AUSTIN (KXAN) — There’s no doubt pickleball has taken the U.S. by storm. The Sports and Fitness Industry Association says participation in the sport nearly doubled in 2022 — a year-over-year increase of around 85% and a 158.6% increase over the last three years.
At one rec center in Austin, Texas, the sport’s popularity boom is overwhelmingly clear.
Matt Winebright says he started playing at South Austin Recreation Center three years ago. He said he began seeing the courts get more crowded during the COVID-19 lockdown.
“I think pickleball was starting to become more popular,” he said. “But then it turned into a sport people could still play – even when tennis nets were down, basketball hoops were boarded up and the gyms were closed.”
Pickleball was invented in the 1960s by three dads living in Washington state, according to USA Pickleball. It’s sort of like a cross between ping-pong and tennis and takes up about half of the space as a traditional tennis court.
Courts at the South Austin Recreation Center have become such a hit that eager pickleball players sometimes have to wait up to an hour to get a chance on the court. The center has two pickleball courts next to a standard tennis court. If no tennis players are out, the court can be turned into four additional pickleball courts.
“If we are able to use [the] whole area, and we’ve got six courts going, then everything moves a lot faster,” Winebright said. “If everybody’s jammed onto the two courts on the side that are the dedicated pickleball court, you could wait an hour and then play and then wait another hour.”
But the tennis court is seldom used, he said. “I don’t see tennis people out on these courts very often. Every once in a while [I’ll] see a family that comes out. But it’s pretty rare.”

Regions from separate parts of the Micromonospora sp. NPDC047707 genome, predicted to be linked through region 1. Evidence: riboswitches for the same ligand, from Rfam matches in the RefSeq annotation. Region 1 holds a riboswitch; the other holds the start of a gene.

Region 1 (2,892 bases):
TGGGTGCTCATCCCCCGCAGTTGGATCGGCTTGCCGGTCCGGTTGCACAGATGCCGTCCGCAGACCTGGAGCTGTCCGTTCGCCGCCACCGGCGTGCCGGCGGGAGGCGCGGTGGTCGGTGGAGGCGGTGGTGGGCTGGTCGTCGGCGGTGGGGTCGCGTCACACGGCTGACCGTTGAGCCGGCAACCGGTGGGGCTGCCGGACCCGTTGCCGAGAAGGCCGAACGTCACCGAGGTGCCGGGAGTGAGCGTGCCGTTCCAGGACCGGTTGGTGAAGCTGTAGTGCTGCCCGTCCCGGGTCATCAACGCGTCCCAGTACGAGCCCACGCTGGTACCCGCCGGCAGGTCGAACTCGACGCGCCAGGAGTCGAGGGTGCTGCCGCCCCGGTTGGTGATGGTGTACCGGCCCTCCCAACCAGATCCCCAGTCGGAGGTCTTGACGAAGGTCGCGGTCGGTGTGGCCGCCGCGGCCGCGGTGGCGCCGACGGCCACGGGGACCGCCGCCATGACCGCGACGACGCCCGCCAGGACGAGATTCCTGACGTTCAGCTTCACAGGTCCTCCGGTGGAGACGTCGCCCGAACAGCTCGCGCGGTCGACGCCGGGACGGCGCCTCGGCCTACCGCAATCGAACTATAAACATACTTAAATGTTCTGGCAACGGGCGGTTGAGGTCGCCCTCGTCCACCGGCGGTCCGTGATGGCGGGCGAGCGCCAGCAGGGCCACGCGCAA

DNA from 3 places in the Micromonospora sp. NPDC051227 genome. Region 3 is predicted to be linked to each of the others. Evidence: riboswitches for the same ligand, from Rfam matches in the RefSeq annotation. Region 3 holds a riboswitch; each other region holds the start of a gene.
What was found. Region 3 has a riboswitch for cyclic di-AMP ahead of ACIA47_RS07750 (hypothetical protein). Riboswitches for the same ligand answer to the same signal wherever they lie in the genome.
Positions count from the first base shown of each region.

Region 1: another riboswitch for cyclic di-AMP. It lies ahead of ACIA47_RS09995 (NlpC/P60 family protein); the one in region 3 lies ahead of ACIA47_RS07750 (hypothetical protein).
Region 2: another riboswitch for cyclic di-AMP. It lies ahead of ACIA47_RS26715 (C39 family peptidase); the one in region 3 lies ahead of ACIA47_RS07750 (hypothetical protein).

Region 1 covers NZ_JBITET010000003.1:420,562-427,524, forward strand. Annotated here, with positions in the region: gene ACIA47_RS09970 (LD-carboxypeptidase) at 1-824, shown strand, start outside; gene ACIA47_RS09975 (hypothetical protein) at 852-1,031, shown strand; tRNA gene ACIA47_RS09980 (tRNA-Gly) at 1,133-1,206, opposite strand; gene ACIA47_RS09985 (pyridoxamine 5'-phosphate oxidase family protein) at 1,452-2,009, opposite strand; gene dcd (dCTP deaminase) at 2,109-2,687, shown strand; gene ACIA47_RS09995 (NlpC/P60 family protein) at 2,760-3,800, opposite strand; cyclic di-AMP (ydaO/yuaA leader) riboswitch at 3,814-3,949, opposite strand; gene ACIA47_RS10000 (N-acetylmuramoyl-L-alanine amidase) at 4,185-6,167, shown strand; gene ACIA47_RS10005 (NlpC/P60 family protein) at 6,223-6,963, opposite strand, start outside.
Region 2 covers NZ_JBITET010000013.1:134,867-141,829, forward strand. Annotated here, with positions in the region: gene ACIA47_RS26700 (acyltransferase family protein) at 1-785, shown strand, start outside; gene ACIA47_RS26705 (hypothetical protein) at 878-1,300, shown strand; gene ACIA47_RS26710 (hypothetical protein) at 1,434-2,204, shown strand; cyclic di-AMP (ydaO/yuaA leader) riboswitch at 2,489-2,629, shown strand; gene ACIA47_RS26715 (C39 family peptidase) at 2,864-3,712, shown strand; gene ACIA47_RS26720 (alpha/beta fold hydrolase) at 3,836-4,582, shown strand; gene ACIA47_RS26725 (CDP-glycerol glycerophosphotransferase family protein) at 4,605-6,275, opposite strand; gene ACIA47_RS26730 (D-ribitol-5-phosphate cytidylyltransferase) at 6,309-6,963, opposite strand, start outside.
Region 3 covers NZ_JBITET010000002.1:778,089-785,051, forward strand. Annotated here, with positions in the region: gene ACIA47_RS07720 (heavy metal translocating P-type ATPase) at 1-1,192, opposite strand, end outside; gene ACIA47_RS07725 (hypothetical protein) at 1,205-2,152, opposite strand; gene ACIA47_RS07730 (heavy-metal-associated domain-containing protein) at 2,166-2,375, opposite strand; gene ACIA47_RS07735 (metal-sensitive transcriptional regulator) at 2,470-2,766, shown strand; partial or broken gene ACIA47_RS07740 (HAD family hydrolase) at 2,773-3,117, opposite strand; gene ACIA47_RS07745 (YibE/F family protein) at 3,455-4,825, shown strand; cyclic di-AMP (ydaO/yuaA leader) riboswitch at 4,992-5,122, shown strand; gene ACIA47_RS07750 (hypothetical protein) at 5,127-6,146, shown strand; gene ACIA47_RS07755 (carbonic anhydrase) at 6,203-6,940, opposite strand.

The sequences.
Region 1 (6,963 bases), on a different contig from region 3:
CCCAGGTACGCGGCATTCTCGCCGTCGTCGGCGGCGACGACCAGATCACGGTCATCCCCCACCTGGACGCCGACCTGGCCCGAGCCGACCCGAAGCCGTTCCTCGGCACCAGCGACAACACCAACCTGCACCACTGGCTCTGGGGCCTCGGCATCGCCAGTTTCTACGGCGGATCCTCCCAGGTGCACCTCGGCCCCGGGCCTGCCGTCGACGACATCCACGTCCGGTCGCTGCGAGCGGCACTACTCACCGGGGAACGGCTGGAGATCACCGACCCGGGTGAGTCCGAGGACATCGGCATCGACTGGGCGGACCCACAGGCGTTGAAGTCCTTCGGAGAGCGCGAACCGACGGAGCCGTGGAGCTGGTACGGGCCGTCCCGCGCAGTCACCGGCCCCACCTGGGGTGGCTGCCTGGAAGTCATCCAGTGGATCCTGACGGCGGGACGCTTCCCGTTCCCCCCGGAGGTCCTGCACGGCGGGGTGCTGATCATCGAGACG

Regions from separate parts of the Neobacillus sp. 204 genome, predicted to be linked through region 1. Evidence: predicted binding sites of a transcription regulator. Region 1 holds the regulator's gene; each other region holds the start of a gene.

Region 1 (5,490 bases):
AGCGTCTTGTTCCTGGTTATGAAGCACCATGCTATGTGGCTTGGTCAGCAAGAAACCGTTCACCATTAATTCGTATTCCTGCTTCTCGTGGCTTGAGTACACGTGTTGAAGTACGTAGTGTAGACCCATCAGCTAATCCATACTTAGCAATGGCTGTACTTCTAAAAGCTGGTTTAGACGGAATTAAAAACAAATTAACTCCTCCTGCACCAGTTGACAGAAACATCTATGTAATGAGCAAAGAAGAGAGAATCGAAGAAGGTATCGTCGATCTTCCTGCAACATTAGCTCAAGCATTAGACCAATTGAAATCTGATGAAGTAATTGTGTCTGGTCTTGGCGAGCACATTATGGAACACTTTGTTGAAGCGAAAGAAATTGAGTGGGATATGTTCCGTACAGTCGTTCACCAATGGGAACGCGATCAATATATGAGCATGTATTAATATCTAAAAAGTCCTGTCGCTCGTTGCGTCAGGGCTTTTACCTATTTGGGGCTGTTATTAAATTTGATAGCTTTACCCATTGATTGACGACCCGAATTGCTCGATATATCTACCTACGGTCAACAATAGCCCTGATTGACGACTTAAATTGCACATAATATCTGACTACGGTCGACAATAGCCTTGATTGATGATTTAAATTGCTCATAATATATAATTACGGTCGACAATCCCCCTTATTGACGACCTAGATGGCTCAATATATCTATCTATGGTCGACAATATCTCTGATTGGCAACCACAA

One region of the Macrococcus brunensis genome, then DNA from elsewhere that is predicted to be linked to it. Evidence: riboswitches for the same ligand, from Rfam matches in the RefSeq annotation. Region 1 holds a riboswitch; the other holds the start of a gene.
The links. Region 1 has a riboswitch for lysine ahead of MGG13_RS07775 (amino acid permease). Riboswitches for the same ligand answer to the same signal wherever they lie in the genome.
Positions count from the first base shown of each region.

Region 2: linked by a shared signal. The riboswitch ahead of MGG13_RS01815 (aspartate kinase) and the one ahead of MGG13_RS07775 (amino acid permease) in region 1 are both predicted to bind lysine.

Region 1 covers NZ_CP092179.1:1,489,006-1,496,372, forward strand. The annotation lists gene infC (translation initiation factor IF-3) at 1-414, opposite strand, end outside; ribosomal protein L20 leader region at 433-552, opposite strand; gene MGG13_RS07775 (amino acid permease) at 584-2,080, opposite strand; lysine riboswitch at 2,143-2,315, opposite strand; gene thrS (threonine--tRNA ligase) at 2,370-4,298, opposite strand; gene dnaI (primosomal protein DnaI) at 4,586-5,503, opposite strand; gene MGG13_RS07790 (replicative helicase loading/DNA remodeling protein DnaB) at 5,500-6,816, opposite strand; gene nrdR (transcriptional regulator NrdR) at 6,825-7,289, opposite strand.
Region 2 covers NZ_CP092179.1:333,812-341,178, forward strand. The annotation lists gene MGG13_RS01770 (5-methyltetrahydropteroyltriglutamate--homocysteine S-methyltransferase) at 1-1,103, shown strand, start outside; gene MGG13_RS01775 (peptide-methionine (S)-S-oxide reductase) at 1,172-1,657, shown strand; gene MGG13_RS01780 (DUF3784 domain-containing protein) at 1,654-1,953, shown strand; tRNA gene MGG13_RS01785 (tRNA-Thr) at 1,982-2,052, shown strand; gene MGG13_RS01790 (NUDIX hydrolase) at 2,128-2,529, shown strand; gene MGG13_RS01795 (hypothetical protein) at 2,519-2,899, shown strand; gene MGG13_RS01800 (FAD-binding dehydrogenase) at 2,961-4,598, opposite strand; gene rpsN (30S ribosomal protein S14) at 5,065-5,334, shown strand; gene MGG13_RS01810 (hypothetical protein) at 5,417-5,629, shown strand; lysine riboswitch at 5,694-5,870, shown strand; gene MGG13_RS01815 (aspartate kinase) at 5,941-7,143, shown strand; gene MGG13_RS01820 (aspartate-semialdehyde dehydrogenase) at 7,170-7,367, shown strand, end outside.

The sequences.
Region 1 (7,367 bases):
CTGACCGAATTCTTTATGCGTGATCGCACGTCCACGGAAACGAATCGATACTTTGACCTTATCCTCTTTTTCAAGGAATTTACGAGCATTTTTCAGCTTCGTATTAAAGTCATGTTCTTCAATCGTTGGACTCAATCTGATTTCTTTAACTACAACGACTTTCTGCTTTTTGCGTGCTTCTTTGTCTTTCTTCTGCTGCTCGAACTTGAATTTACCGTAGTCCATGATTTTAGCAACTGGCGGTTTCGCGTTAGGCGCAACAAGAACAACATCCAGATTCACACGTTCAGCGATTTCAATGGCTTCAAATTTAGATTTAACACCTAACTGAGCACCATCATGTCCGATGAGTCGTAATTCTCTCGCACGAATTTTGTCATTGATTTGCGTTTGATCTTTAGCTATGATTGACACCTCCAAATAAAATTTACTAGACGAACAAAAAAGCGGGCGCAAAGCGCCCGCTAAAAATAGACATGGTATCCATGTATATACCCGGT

Pastor John Stennfeld has also frequented the courts for several years and has seen the game rise in popularity. He decided to draft a petition to see if the City of Austin would permanently transform the tennis court into more pickleball ones.
“I turned it in. I thought, ‘Great – they put in the work order,’” he said. “But then it wasn’t happening.”
Even though people can rent temporary lines at the center, some pickleball players permanently painted lines onto the court. One person even brought heavy wooden nets and left them where the tennis court was.
“They had spray painted some lines, taped some lines down that were permanent,” said Jodi Jay, Assistant Director of the Austin Parks and Recreation Department. “We needed to remove [the equipment] so tennis players and basketball players could also use the place again.”
Stennfeld didn’t agree with people painting permanent markings on the court but still feels the number of pickleball courts available does not match the demand.
“I don’t know if the people in the [Parks] department understand how it’s grown. I grew up playing tennis – I played college tennis. I used to teach tennis. I love tennis. This is my new love,” he said. “It’s my new passion. And it’s becoming that for everybody.”
Jay said she is thankful that pickleball is booming, but agreed the Parks and Recreation department has struggled to keep up with how popular the sport has become.
“I’ve been with the department 17 years,” she said. “Ten years ago, when I went to [some] parks, nobody would be out there playing or using that space. And now with pickleball, there are 30 or 40 people hanging out.”
“It’s a sport that is building faster than we can keep up with,” she added. “And we’re going to be making some recommendations on how we can keep up with the growing demand.”